Improvements in anticancer pharmacotherapy over the past 40 years have led to a steady increase in the number of cancer survivors worldwide. The clinical effectiveness of anticancer agents like the microtubule-stabilizing agent, paclitaxel, ultimately led to their adoption into standard of care regimens for most cancers. What makes these drugs so effective is how they bind to their respective targets to disrupt fundamental cellular processes. For example, by binding to β-tubulin, paclitaxel induces polymerization and stabilization of cellular microtubules, leading to impairments in cellular functions like mitosis and intracellular transport. While an ingenious approach to kill cancer cells, microtubules are ubiquitous in all cell types. Consequently, paclitaxel has a burdensome side effect profile due to its effects on noncancerous cells. The most prevalent nonhematologic side effect is chemotherapy-induced peripheral neuropathy, which arises due to paclitaxel-induced damage to peripheral afferent sensory neurons. Cancer patients with peripheral neuropathy often develop debilitating neuropathic pain and numbness that diminish everyday quality of life. Symptoms intensify as treatment progresses and can persist for months and years beyond treatment. There is no effective treatment or prevention for chemotherapy-induced peripheral neuropathy. Instead, patients must dose de-escalate or discontinue life-saving chemotherapy, which subsequently worsens cancer prognosis. Thus, there is a compelling need to identify novel therapeutic options to prevent or treat chemotherapy-induced peripheral neuropathy so to improve both anticancer treatment and patient quality of life. The goal of this dissertation is to evaluate the neuroprotective efficacy of a first-in-class stimulator of nicotinamide phosphoribosyltransferase, P7C3-A20, against paclitaxel-induced peripheral neurotoxicity. Nicotinamide phosphoribosyltransferase is the rate-limiting enzyme in the salvage pathway for nicotinamide adenine dinucleotide, an indispensable redox biomolecule that drives energy production. We first developed an aggressive model of paclitaxel-induced peripheral neuropathy in adult male rats. Treatment with a near maximally-tolerated dose of paclitaxel produced significant, but recoverable weight loss and leukopenia. Paclitaxel-treated rats exhibited differentially altered nociceptive thresholds to noxious stimuli, including the development of persistent allodynia to mechanical and cold stimulation as well as transient hyposensitivity to heat stimulation. Toxicity associated with paclitaxel treatment required that 25% of the rats be removed from the study. Histological analysis determined that paclitaxel triggered degeneration of intraepidermal nerve fibers and up-regulated expression of activating transcription factor 3 in nuclei of neuron cell bodies residing in the lumbar dorsal root ganglia. Remarkably, daily treatment with P7C3-A20 prevented mechanical allodynia and heat hypoalgesia, and reduced the cold allodynia associated with paclitaxel treatment. P7C3-A20 also prevented intraepidermal nerve fiber degeneration and partially decreased activating transcription factor 3 expression in lumbar dorsal root ganglia neurons. A randomized, double-blind trial determined that P7C3-A20, and another analogue, P7C3-S321, dose-dependently decreased paclitaxel-induced neuropathic pain and intraepidermal nerve fiber loss. Furthermore, P7C3-A20 improved indices of general health and prevented premature death that normally arose because of overt toxicity caused by paclitaxel. P7C3-A20 displayed superior neuroprotective efficacy, while an inhibitor of poly(adenosine diphosphate-ribose) polymerase was completely ineffective. P7C3-A20 stimulated nicotinamide adenine dinucleotide production in vitro following induction of damage with either hydrogen peroxide or paclitaxel, but not under normal conditions. Additionally, P7C3-A20 in vivo stimulated nicotinamide adenine dinucleotide recovery in the hindpaw and sciatic nerve of rats treated with paclitaxel. FK866 blocked P7C3-A20-mediated nicotinamide adenine dinucleotide production in vitro and the neuroprotective effects on peripheral nociceptive neurons in vivo. Although treatment with either nicotinamide or a subthreshold dose of P7C3-A20 alone was ineffective, the combination produced neuroprotection against paclitaxel that was equivalent to that of a maximal dose of P7C3-A20. We also investigated the effects of P7C3-A20 on cancer cell proliferation and on the anticancer efficacy of paclitaxel. Only MDA-MB-231 breast cancer cells demonstrated a slight increase in proliferation by P7C3-A20, but enhanced growth of implanted MDA-MB-231 tumor xenografts was not observed. Furthermore, P7C3-A20 did not diminish the antiproliferative effects of paclitaxel, despite preventing the development of mechanical allodynia in the tumored mice. In conclusion, these studies discovered robust neuroprotective efficacy of P7C3-A20 against paclitaxel -induced peripheral neurotoxicity, likely through the enhancement of nicotinamide phosphoribosyltransferase-mediated recovery of nicotinamide adenine dinucleotide. Based on these results, clinical investigation of P7C3-A20 as a potential treatment option for chemotherapy-induced peripheral neuropathy may be warranted.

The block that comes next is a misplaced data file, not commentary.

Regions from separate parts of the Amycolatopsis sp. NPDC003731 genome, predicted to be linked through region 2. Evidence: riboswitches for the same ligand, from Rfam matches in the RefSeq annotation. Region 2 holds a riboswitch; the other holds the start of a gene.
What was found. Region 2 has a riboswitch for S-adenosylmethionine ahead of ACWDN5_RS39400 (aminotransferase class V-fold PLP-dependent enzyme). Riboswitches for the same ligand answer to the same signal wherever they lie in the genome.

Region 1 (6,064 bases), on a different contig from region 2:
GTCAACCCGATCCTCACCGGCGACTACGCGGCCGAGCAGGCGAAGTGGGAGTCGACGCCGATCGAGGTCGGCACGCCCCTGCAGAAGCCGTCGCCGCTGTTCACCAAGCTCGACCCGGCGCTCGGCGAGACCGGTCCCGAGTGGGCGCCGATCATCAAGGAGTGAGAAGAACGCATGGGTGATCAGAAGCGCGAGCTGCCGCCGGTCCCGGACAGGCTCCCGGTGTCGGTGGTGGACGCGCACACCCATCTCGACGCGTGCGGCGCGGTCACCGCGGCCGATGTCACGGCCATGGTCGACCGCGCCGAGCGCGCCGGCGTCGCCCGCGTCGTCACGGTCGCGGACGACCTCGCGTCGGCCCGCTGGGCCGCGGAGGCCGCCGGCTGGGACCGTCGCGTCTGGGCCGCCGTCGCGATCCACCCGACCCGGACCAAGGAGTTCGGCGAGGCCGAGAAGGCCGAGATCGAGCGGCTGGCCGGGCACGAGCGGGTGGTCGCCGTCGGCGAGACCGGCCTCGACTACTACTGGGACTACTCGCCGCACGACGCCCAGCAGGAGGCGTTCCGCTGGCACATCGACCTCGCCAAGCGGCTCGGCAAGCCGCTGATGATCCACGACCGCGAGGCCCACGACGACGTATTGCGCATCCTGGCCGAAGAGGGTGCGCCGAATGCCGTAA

|Advisor:||Clarke, William P.|
|Commitee:||Hargreaves, Kenneth M., Mooberry, Susan L., Schmidt, Brian L., Weitman, Steven D.|
|School:||The University of Texas Health Science Center at San Antonio|
|School Location:||United States -- Texas|
|Source:||DAI-B 79/02(E), Dissertation Abstracts International|
|Subjects:||Neurosciences, Pharmacology, Oncology|
|Keywords:||Nad, Nampt, Neuroprotection, P7c3, Paclitaxel, Peripheral neuropathy|
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